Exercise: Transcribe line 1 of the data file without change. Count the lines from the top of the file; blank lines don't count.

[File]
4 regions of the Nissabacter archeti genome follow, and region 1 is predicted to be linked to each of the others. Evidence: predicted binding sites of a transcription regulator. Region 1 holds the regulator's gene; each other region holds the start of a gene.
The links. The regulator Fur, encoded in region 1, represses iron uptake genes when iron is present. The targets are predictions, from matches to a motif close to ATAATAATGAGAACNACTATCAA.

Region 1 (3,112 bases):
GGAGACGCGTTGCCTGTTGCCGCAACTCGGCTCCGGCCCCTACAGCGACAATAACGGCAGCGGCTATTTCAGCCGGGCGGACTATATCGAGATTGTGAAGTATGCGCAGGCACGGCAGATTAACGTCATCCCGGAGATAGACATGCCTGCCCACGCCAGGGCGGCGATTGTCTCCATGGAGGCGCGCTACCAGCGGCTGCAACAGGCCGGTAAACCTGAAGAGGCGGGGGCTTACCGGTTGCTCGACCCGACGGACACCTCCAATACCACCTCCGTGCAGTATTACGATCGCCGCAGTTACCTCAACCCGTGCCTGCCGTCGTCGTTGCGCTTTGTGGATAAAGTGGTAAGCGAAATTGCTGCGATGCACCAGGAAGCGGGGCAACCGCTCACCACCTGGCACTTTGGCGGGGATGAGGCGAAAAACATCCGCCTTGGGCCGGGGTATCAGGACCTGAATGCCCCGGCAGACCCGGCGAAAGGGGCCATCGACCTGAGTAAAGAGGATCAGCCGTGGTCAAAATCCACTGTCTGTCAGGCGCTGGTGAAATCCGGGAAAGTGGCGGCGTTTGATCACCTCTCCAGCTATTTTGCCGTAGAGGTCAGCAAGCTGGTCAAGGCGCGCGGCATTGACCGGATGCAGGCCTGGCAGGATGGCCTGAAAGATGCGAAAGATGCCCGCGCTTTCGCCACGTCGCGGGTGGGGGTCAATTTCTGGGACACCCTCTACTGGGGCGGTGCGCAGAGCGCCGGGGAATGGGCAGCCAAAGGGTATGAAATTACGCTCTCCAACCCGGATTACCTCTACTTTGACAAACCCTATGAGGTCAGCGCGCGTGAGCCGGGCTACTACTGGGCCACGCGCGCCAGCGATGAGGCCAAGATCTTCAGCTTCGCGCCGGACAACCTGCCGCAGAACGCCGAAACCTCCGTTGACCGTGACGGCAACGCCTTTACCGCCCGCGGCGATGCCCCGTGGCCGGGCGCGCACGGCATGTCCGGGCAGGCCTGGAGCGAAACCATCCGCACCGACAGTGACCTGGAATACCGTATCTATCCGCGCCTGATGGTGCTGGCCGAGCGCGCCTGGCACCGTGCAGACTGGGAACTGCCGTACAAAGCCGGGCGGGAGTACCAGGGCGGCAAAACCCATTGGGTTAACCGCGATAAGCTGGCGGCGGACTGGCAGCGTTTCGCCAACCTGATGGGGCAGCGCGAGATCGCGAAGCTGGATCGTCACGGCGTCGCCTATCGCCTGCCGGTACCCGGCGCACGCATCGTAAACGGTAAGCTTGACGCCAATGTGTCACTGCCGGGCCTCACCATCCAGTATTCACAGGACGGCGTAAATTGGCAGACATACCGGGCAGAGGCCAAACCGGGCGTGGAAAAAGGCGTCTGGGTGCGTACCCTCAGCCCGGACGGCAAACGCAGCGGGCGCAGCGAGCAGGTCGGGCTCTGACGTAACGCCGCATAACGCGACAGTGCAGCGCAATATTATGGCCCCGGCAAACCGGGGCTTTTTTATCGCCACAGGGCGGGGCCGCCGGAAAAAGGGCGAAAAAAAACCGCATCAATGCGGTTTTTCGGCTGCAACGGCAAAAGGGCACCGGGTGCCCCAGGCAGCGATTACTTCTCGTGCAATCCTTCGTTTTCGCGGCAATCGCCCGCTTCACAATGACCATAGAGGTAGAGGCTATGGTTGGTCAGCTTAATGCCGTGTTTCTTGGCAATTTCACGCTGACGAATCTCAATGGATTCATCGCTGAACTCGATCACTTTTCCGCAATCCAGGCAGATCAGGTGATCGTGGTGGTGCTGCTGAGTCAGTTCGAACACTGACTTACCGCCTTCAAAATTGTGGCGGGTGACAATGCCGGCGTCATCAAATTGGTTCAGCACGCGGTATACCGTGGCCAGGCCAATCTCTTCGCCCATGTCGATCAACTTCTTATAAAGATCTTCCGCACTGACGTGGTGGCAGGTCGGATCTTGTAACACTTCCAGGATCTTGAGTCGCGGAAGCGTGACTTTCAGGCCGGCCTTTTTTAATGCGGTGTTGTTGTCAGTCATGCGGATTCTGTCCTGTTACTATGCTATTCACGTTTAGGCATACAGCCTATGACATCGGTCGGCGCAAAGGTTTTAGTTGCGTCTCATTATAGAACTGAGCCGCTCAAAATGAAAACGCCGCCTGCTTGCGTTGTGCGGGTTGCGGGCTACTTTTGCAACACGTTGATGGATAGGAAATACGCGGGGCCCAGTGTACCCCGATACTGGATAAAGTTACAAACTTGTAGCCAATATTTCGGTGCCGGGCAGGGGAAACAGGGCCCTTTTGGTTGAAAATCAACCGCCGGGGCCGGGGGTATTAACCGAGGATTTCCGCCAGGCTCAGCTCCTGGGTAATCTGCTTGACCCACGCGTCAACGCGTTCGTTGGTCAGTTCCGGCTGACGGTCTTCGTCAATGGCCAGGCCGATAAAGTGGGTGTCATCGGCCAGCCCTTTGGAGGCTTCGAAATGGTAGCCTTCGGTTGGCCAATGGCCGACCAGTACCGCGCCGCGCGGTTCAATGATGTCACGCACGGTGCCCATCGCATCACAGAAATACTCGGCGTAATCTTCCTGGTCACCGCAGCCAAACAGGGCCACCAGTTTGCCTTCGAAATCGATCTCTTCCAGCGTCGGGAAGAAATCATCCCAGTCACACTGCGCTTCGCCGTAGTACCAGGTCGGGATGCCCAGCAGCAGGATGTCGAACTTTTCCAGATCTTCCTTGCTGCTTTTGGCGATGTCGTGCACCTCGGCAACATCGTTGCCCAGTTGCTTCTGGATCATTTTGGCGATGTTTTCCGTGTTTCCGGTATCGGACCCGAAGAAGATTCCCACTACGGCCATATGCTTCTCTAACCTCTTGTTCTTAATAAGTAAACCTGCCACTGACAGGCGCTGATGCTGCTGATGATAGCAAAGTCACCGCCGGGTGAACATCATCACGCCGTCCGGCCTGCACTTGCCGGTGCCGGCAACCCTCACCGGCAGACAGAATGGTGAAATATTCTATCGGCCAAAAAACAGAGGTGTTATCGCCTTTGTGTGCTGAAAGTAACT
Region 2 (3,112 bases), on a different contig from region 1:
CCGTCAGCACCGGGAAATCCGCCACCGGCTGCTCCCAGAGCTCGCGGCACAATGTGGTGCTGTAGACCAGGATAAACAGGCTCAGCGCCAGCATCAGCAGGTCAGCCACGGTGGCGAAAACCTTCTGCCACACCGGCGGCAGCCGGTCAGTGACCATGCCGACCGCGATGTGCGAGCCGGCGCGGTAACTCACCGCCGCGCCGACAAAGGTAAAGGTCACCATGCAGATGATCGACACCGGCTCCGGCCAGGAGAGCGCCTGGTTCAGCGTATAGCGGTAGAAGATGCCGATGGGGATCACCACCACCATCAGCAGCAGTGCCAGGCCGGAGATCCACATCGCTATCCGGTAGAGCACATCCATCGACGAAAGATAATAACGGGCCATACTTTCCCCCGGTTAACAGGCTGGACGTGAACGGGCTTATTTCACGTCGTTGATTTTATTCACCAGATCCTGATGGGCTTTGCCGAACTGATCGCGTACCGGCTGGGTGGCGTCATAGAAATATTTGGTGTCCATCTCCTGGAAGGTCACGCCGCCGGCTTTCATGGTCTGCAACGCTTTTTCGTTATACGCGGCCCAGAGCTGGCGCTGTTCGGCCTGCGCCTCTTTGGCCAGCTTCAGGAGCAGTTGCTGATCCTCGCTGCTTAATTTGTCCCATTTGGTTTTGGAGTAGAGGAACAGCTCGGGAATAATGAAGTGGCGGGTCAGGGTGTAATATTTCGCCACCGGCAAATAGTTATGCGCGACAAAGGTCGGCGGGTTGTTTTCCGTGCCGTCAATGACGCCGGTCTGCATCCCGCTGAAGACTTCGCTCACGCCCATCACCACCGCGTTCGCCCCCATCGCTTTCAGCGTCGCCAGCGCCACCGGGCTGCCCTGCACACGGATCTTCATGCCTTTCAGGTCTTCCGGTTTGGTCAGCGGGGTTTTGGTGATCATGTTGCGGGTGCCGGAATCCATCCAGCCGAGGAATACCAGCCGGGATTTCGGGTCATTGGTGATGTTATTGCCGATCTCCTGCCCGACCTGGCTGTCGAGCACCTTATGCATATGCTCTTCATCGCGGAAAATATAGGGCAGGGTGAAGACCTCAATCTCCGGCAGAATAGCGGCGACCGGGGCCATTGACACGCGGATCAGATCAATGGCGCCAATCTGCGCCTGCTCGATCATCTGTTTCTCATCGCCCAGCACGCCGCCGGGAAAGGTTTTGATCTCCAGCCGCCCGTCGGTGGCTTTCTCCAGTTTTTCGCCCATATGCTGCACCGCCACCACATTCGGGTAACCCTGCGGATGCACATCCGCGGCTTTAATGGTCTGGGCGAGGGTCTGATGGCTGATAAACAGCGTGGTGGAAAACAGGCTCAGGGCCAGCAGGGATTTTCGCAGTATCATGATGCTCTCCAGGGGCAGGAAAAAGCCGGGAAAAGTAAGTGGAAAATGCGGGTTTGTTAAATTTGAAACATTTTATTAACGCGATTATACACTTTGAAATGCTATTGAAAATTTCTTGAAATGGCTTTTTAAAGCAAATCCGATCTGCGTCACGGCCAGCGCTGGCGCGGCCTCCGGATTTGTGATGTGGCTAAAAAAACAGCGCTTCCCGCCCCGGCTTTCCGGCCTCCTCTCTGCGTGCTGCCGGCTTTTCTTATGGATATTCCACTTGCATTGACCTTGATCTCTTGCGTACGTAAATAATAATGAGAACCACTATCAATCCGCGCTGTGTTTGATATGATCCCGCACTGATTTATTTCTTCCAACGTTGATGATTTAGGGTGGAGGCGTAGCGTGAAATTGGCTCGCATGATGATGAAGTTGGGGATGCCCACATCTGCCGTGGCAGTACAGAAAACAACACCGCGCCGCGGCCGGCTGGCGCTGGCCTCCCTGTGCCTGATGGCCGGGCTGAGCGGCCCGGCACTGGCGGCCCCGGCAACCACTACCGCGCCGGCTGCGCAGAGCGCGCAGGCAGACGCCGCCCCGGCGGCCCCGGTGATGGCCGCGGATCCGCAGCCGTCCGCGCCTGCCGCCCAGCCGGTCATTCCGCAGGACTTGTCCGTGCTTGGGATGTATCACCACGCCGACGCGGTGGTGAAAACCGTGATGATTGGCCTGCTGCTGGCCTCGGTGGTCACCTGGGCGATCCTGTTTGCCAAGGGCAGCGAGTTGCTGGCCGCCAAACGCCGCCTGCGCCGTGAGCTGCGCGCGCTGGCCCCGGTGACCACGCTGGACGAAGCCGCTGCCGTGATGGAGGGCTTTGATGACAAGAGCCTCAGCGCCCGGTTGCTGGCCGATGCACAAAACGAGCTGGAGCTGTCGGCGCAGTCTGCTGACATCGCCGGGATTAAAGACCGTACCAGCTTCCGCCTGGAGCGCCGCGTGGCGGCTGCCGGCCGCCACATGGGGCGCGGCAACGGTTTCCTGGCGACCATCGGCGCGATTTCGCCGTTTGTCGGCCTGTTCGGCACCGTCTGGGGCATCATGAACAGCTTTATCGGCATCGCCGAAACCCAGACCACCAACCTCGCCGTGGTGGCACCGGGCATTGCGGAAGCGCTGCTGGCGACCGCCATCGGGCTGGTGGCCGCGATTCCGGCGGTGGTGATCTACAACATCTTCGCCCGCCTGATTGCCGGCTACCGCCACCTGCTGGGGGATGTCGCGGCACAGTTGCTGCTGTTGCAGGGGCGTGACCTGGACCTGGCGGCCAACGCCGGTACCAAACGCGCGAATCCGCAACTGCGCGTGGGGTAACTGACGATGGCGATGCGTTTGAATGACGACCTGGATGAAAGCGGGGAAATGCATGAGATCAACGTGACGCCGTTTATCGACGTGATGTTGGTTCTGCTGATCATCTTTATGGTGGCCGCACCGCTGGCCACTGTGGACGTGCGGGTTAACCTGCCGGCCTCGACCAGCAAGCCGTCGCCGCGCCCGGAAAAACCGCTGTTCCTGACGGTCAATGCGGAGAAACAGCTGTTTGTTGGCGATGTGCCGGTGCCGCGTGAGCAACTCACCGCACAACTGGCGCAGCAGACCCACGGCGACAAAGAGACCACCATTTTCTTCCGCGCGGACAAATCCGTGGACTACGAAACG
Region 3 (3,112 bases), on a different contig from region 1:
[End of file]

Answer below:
4 regions of the Nissabacter archeti genome follow, and region 1 is predicted to be linked to each of the others. Evidence: predicted binding sites of a transcription regulator. Region 1 holds the regulator's gene; each other region holds the start of a gene.